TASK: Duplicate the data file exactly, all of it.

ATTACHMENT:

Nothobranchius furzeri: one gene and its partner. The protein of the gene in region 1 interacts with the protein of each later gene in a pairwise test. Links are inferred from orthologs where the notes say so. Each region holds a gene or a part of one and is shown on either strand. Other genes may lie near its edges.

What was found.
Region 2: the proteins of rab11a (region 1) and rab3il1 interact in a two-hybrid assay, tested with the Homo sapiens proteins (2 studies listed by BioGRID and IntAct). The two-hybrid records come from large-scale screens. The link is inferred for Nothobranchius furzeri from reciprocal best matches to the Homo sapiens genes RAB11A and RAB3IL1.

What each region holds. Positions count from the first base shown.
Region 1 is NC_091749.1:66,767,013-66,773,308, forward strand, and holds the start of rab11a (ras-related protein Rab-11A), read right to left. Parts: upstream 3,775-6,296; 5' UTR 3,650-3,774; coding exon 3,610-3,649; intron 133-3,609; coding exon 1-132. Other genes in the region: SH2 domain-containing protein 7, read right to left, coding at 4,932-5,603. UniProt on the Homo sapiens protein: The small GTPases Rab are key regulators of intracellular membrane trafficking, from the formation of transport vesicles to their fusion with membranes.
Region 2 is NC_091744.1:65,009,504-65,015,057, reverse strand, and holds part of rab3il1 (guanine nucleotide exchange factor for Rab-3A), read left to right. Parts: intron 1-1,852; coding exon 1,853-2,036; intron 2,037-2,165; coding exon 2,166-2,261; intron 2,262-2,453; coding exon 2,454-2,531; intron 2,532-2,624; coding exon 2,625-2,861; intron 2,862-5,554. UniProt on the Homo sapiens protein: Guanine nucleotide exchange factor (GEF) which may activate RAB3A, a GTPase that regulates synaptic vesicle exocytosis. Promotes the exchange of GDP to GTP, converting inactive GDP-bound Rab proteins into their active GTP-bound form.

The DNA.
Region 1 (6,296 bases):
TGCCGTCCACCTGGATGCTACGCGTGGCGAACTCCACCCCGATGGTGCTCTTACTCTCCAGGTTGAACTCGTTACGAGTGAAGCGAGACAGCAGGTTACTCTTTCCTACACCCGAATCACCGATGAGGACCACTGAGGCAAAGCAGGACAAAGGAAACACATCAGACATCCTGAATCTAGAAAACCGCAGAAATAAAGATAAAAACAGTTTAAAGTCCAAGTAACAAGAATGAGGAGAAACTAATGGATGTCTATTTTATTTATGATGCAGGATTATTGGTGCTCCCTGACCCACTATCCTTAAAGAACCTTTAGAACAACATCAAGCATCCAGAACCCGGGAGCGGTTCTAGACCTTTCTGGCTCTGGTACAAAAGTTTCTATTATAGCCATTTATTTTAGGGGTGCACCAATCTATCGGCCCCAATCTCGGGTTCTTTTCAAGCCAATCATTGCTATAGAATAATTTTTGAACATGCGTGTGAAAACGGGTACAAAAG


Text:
Nothobranchius furzeri: one gene and its partner. The protein of the gene in region 1 interacts with the protein of each later gene in a pairwise test. Links are inferred from orthologs where the notes say so. Each region holds a gene or a part of one and is shown on either strand. Other genes may lie near its edges.

What was found.
Region 2: the proteins of rab11a (region 1) and rab3il1 interact in a two-hybrid assay, tested with the Homo sapiens proteins (2 studies listed by BioGRID and IntAct). The two-hybrid records come from large-scale screens. The link is inferred for Nothobranchius furzeri from reciprocal best matches to the Homo sapiens genes RAB11A and RAB3IL1.

What each region holds. Positions count from the first base shown.
Region 1 is NC_091749.1:66,767,013-66,773,308, forward strand, and holds the start of rab11a (ras-related protein Rab-11A), read right to left. Parts: upstream 3,775-6,296; 5' UTR 3,650-3,774; coding exon 3,610-3,649; intron 133-3,609; coding exon 1-132. Other genes in the region: SH2 domain-containing protein 7, read right to left, coding at 4,932-5,603. UniProt on the Homo sapiens protein: The small GTPases Rab are key regulators of intracellular membrane trafficking, from the formation of transport vesicles to their fusion with membranes.
Region 2 is NC_091744.1:65,009,504-65,015,057, reverse strand, and holds part of rab3il1 (guanine nucleotide exchange factor for Rab-3A), read left to right. Parts: intron 1-1,852; coding exon 1,853-2,036; intron 2,037-2,165; coding exon 2,166-2,261; intron 2,262-2,453; coding exon 2,454-2,531; intron 2,532-2,624; coding exon 2,625-2,861; intron 2,862-5,554. UniProt on the Homo sapiens protein: Guanine nucleotide exchange factor (GEF) which may activate RAB3A, a GTPase that regulates synaptic vesicle exocytosis. Promotes the exchange of GDP to GTP, converting inactive GDP-bound Rab proteins into their active GTP-bound form.

The DNA.
Region 1 (6,296 bases):
TGCCGTCCACCTGGATGCTACGCGTGGCGAACTCCACCCCGATGGTGCTCTTACTCTCCAGGTTGAACTCGTTACGAGTGAAGCGAGACAGCAGGTTACTCTTTCCTACACCCGAATCACCGATGAGGACCACTGAGGCAAAGCAGGACAAAGGAAACACATCAGACATCCTGAATCTAGAAAACCGCAGAAATAAAGATAAAAACAGTTTAAAGTCCAAGTAACAAGAATGAGGAGAAACTAATGGATGTCTATTTTATTTATGATGCAGGATTATTGGTGCTCCCTGACCCACTATCCTTAAAGAACCTTTAGAACAACATCAAGCATCCAGAACCCGGGAGCGGTTCTAGACCTTTCTGGCTCTGGTACAAAAGTTTCTATTATAGCCATTTATTTTAGGGGTGCACCAATCTATCGGCCCCAATCTCGGGTTCTTTTCAAGCCAATCATTGCTATAGAATAATTTTTGAACATGCGTGTGAAAACGGGTACAAAAG